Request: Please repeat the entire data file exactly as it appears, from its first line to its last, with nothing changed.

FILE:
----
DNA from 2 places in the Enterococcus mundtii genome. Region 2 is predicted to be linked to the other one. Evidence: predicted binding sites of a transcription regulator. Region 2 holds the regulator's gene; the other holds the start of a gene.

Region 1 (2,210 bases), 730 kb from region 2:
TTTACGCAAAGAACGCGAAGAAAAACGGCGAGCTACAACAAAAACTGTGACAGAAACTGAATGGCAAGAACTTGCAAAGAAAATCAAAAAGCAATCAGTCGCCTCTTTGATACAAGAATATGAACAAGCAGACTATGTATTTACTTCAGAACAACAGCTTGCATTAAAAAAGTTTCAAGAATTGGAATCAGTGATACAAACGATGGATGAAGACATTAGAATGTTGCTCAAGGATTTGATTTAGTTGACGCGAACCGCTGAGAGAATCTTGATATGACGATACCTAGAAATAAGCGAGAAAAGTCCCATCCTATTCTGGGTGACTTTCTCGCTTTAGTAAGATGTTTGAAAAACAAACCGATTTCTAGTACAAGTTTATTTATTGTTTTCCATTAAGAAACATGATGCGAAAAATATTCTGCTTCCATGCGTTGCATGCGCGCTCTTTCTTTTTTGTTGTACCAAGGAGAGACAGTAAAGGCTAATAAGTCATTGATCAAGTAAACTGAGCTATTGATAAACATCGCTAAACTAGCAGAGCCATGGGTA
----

DNA from 2 places in the Enterococcus mundtii genome. Region 2 is predicted to be linked to the other one. Evidence: predicted binding sites of a transcription regulator. Region 2 holds the regulator's gene; the other holds the start of a gene.

Region 1 (2,210 bases), 730 kb from region 2:
TTTACGCAAAGAACGCGAAGAAAAACGGCGAGCTACAACAAAAACTGTGACAGAAACTGAATGGCAAGAACTTGCAAAGAAAATCAAAAAGCAATCAGTCGCCTCTTTGATACAAGAATATGAACAAGCAGACTATGTATTTACTTCAGAACAACAGCTTGCATTAAAAAAGTTTCAAGAATTGGAATCAGTGATACAAACGATGGATGAAGACATTAGAATGTTGCTCAAGGATTTGATTTAGTTGACGCGAACCGCTGAGAGAATCTTGATATGACGATACCTAGAAATAAGCGAGAAAAGTCCCATCCTATTCTGGGTGACTTTCTCGCTTTAGTAAGATGTTTGAAAAACAAACCGATTTCTAGTACAAGTTTATTTATTGTTTTCCATTAAGAAACATGATGCGAAAAATATTCTGCTTCCATGCGTTGCATGCGCGCTCTTTCTTTTTTGTTGTACCAAGGAGAGACAGTAAAGGCTAATAAGTCATTGATCAAGTAAACTGAGCTATTGATAAACATCGCTAAACTAGCAGAGCCATGGGTA